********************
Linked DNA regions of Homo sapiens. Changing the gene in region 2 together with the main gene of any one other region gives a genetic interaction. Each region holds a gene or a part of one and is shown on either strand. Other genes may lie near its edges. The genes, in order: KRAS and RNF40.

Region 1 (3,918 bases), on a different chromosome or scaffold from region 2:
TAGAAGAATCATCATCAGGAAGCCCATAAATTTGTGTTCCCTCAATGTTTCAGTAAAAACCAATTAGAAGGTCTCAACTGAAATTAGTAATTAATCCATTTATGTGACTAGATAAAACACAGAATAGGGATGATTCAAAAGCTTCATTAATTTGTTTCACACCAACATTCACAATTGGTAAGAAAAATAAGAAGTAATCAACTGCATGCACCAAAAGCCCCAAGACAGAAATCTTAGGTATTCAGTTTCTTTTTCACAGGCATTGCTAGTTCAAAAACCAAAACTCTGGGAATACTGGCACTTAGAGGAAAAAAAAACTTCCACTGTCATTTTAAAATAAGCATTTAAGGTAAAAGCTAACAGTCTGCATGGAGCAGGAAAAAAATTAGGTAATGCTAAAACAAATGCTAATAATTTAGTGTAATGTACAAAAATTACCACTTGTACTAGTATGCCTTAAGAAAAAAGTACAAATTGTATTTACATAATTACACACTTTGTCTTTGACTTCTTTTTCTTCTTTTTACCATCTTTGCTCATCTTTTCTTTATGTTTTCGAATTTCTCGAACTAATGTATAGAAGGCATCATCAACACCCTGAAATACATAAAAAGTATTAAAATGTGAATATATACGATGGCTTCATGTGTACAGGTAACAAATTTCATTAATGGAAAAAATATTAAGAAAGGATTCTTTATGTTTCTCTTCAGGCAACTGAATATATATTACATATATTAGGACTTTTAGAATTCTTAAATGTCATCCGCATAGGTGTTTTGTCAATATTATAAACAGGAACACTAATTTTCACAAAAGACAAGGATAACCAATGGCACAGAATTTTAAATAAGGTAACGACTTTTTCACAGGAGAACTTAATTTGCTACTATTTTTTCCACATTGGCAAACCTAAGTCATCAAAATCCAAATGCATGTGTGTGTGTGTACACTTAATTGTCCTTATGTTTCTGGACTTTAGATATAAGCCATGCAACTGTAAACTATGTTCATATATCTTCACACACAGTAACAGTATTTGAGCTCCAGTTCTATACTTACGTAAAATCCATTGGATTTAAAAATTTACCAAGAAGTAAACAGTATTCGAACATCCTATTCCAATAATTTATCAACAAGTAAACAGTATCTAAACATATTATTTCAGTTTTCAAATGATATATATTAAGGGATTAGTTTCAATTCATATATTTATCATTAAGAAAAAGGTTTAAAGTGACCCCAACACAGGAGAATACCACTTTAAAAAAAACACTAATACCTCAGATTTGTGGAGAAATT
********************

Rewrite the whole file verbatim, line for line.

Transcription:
Linked DNA regions of Homo sapiens. Changing the gene in region 2 together with the main gene of any one other region gives a genetic interaction. Each region holds a gene or a part of one and is shown on either strand. Other genes may lie near its edges. The genes, in order: KRAS and RNF40.

Region 1 (3,918 bases), on a different chromosome or scaffold from region 2:
TAGAAGAATCATCATCAGGAAGCCCATAAATTTGTGTTCCCTCAATGTTTCAGTAAAAACCAATTAGAAGGTCTCAACTGAAATTAGTAATTAATCCATTTATGTGACTAGATAAAACACAGAATAGGGATGATTCAAAAGCTTCATTAATTTGTTTCACACCAACATTCACAATTGGTAAGAAAAATAAGAAGTAATCAACTGCATGCACCAAAAGCCCCAAGACAGAAATCTTAGGTATTCAGTTTCTTTTTCACAGGCATTGCTAGTTCAAAAACCAAAACTCTGGGAATACTGGCACTTAGAGGAAAAAAAAACTTCCACTGTCATTTTAAAATAAGCATTTAAGGTAAAAGCTAACAGTCTGCATGGAGCAGGAAAAAAATTAGGTAATGCTAAAACAAATGCTAATAATTTAGTGTAATGTACAAAAATTACCACTTGTACTAGTATGCCTTAAGAAAAAAGTACAAATTGTATTTACATAATTACACACTTTGTCTTTGACTTCTTTTTCTTCTTTTTACCATCTTTGCTCATCTTTTCTTTATGTTTTCGAATTTCTCGAACTAATGTATAGAAGGCATCATCAACACCCTGAAATACATAAAAAGTATTAAAATGTGAATATATACGATGGCTTCATGTGTACAGGTAACAAATTTCATTAATGGAAAAAATATTAAGAAAGGATTCTTTATGTTTCTCTTCAGGCAACTGAATATATATTACATATATTAGGACTTTTAGAATTCTTAAATGTCATCCGCATAGGTGTTTTGTCAATATTATAAACAGGAACACTAATTTTCACAAAAGACAAGGATAACCAATGGCACAGAATTTTAAATAAGGTAACGACTTTTTCACAGGAGAACTTAATTTGCTACTATTTTTTCCACATTGGCAAACCTAAGTCATCAAAATCCAAATGCATGTGTGTGTGTGTACACTTAATTGTCCTTATGTTTCTGGACTTTAGATATAAGCCATGCAACTGTAAACTATGTTCATATATCTTCACACACAGTAACAGTATTTGAGCTCCAGTTCTATACTTACGTAAAATCCATTGGATTTAAAAATTTACCAAGAAGTAAACAGTATTCGAACATCCTATTCCAATAATTTATCAACAAGTAAACAGTATCTAAACATATTATTTCAGTTTTCAAATGATATATATTAAGGGATTAGTTTCAATTCATATATTTATCATTAAGAAAAAGGTTTAAAGTGACCCCAACACAGGAGAATACCACTTTAAAAAAAACACTAATACCTCAGATTTGTGGAGAAATT